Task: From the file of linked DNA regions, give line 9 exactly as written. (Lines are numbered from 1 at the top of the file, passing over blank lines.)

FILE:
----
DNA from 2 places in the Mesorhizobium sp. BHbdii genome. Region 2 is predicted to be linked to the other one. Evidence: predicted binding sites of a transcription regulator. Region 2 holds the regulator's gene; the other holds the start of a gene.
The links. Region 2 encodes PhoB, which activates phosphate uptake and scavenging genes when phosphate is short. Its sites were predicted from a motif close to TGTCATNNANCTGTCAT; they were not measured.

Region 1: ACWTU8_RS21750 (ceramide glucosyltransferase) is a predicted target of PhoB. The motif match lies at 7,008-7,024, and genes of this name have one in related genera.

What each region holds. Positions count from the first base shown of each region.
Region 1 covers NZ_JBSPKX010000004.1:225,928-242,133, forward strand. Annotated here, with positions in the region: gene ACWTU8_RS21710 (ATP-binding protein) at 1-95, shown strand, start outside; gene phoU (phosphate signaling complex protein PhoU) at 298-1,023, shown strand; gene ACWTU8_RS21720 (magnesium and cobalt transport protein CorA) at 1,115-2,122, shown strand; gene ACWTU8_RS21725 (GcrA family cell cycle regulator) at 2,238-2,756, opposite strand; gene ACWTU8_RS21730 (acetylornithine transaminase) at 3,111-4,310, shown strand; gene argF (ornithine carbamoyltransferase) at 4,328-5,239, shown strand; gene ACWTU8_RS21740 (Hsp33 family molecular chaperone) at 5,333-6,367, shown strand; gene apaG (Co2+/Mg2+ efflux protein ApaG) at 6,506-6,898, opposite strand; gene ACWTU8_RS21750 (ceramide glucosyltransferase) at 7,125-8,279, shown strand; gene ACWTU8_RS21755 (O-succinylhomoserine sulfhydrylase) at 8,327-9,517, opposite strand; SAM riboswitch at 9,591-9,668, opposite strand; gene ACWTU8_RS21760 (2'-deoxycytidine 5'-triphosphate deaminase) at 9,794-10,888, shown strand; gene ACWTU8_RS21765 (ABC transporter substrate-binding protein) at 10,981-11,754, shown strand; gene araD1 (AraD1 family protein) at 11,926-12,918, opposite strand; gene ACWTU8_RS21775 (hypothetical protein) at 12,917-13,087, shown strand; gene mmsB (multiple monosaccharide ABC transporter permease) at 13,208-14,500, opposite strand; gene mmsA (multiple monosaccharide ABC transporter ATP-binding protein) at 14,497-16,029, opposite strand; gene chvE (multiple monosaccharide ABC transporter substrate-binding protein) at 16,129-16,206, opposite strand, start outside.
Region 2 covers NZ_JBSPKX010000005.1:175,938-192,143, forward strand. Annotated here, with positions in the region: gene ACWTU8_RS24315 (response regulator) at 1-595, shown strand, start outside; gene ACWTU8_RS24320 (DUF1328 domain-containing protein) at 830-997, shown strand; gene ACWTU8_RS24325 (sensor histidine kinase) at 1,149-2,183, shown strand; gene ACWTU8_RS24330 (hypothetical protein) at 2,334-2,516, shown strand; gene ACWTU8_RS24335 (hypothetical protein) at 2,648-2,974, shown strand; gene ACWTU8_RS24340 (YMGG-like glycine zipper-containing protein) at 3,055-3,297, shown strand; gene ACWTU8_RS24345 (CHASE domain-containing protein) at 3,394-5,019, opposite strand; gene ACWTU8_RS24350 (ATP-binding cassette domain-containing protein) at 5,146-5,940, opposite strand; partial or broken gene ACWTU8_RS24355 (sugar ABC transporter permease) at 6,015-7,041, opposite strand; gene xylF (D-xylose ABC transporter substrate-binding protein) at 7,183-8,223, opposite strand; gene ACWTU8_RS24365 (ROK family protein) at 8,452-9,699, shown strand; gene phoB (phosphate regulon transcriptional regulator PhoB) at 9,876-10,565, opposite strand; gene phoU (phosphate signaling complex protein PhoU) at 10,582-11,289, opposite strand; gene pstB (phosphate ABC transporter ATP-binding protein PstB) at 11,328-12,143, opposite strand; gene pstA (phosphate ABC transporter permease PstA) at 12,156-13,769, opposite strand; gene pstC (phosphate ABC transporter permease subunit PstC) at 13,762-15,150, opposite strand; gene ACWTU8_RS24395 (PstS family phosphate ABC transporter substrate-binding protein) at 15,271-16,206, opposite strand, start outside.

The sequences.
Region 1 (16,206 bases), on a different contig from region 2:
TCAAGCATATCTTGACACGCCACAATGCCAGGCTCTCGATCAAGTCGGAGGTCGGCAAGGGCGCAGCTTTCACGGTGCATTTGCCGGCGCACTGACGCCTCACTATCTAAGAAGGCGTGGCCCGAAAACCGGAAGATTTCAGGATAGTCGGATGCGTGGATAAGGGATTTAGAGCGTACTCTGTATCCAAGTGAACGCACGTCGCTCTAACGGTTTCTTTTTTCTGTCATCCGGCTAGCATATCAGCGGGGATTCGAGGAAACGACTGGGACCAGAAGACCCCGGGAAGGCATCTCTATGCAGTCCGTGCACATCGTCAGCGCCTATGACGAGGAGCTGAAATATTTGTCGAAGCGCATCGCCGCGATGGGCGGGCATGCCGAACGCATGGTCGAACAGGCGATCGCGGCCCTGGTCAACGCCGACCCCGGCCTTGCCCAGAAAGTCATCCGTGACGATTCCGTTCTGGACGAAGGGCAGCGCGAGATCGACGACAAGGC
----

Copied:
TCAAGCATATCTTGACACGCCACAATGCCAGGCTCTCGATCAAGTCGGAGGTCGGCAAGGGCGCAGCTTTCACGGTGCATTTGCCGGCGCACTGACGCCTCACTATCTAAGAAGGCGTGGCCCGAAAACCGGAAGATTTCAGGATAGTCGGATGCGTGGATAAGGGATTTAGAGCGTACTCTGTATCCAAGTGAACGCACGTCGCTCTAACGGTTTCTTTTTTCTGTCATCCGGCTAGCATATCAGCGGGGATTCGAGGAAACGACTGGGACCAGAAGACCCCGGGAAGGCATCTCTATGCAGTCCGTGCACATCGTCAGCGCCTATGACGAGGAGCTGAAATATTTGTCGAAGCGCATCGCCGCGATGGGCGGGCATGCCGAACGCATGGTCGAACAGGCGATCGCGGCCCTGGTCAACGCCGACCCCGGCCTTGCCCAGAAAGTCATCCGTGACGATTCCGTTCTGGACGAAGGGCAGCGCGAGATCGACGACAAGGC